In yet other embodiments of the present invention, the locking device further comprises a hub fixedly attached to the elongated medical tube, wherein the hub has a slot defined therein for aligning with an access port in the tube. The hub comprises a sleeve which surrounds the elongated medical tube and a flange protruding outwardly from the sleeve so that the slot defined in the hub runs through the sleeve and the flange. A catch is connected to the hub for selectively receiving the elongated member via the slot and frictionally securing the elongated member to the elongated medical tube. To further guide the elongated member from the slot to the catch, a guiding tab is located between the catch and the flange. In yet other embodiments of the present invention, a plurality of catches are connected to the hub for selectively receiving the elongated member and frictionally securing it to the elongated medical tube. Finally, in accordance with yet other embodiments of the present invention, a method for locking a guidewire to a catheter is provided.
The foregoing aspects and many of the attendant advantages of this invention will become more readily appreciated as the same become better understood by reference to the following detailed description, when taken in conjunction with the accompanying drawings, wherein:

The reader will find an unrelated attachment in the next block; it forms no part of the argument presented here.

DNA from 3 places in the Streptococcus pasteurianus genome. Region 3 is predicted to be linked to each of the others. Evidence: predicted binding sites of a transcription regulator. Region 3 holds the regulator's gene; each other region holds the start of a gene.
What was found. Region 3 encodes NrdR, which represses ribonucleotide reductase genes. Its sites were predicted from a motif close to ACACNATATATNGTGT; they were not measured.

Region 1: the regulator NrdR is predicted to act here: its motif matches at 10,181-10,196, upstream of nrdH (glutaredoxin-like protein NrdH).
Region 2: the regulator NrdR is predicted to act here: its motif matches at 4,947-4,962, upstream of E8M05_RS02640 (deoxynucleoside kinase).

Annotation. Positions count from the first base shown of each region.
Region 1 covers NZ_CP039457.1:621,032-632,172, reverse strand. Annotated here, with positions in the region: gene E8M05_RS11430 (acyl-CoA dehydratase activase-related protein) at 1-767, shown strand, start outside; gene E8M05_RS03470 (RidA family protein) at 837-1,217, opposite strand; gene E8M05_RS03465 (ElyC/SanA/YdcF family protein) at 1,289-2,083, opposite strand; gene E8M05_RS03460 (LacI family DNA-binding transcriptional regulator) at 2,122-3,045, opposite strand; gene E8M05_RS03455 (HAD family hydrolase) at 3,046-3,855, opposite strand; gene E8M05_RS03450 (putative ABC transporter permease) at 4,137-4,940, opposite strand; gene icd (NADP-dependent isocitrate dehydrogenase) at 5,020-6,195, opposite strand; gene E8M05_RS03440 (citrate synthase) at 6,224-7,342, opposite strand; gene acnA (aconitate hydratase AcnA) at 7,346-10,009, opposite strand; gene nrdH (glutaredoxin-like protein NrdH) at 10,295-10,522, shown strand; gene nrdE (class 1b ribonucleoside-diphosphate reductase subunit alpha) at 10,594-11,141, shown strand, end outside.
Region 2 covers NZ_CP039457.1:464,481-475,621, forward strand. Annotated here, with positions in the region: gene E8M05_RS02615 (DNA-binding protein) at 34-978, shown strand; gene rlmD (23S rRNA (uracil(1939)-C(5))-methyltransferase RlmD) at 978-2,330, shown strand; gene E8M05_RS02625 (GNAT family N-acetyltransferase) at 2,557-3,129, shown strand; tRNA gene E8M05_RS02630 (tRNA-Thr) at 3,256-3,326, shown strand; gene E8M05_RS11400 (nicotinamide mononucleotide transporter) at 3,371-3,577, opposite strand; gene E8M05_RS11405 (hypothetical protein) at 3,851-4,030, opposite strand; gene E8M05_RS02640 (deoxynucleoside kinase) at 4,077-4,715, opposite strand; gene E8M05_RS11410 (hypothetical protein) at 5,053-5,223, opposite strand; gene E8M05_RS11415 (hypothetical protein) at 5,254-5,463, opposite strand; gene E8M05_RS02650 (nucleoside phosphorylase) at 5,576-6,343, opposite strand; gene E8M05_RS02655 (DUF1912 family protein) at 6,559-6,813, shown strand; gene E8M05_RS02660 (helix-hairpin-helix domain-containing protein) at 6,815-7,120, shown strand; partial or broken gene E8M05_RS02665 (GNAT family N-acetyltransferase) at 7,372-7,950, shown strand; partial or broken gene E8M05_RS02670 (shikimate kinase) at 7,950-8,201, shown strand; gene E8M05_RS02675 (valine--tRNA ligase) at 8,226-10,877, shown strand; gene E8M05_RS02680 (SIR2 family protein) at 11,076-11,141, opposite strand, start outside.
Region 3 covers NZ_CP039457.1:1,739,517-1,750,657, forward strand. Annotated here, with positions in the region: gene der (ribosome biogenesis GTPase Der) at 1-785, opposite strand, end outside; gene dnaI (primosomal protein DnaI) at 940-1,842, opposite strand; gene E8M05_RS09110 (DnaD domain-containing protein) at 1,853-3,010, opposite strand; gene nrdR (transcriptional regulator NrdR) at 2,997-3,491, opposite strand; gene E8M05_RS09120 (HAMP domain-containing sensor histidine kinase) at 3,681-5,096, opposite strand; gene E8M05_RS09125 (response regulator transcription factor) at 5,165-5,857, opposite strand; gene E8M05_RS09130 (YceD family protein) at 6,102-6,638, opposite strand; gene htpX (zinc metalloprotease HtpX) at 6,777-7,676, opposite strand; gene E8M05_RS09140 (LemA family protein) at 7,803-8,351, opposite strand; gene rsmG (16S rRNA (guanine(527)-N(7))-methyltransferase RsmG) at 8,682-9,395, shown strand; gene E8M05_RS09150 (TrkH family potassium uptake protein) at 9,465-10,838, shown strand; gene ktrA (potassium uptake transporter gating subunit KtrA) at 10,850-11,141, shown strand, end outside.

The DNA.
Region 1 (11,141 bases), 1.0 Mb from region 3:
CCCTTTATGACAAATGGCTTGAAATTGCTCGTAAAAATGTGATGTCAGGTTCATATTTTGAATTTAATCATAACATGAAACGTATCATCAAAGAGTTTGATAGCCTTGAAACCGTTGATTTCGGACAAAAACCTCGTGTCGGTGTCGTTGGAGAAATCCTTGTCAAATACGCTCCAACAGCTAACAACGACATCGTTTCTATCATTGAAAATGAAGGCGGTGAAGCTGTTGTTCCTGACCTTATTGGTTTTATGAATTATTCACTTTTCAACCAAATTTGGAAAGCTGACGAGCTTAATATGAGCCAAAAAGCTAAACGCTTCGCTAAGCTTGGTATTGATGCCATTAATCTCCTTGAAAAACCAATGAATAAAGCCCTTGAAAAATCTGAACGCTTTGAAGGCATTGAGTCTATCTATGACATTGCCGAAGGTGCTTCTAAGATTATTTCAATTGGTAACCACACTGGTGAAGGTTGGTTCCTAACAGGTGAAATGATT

Shaft 38 is a generally tubular-shaped member having a generally uniform outer shape at proximal end 40. Shaft 38 may be sized for slideable passage through the lumen of an endoscope (not shown). Shaft 38 is preferably formed in an extrusion process. Shaft 38 may be formed of an extruded polymeric material. In one embodiment, the polymeric material is a polytetrafluoroethylene, polyether block amide, nylon or a combination or blend of these. Catheters which are contemplated include, but are not limited to, cannulas, sphincterotomes, cytology devices, and devices for stone retrieval and stent placement.
In one embodiment, shaft 38 further includes a distal taper 48 which tapers to distal tip region 44. Additionally, tip region 44 may include high contrast, color-coded distal markers 50. Finally, distal end 46 may be radiopaque for fluoroscopic visualization of distal tip region 44 during a catheter procedure.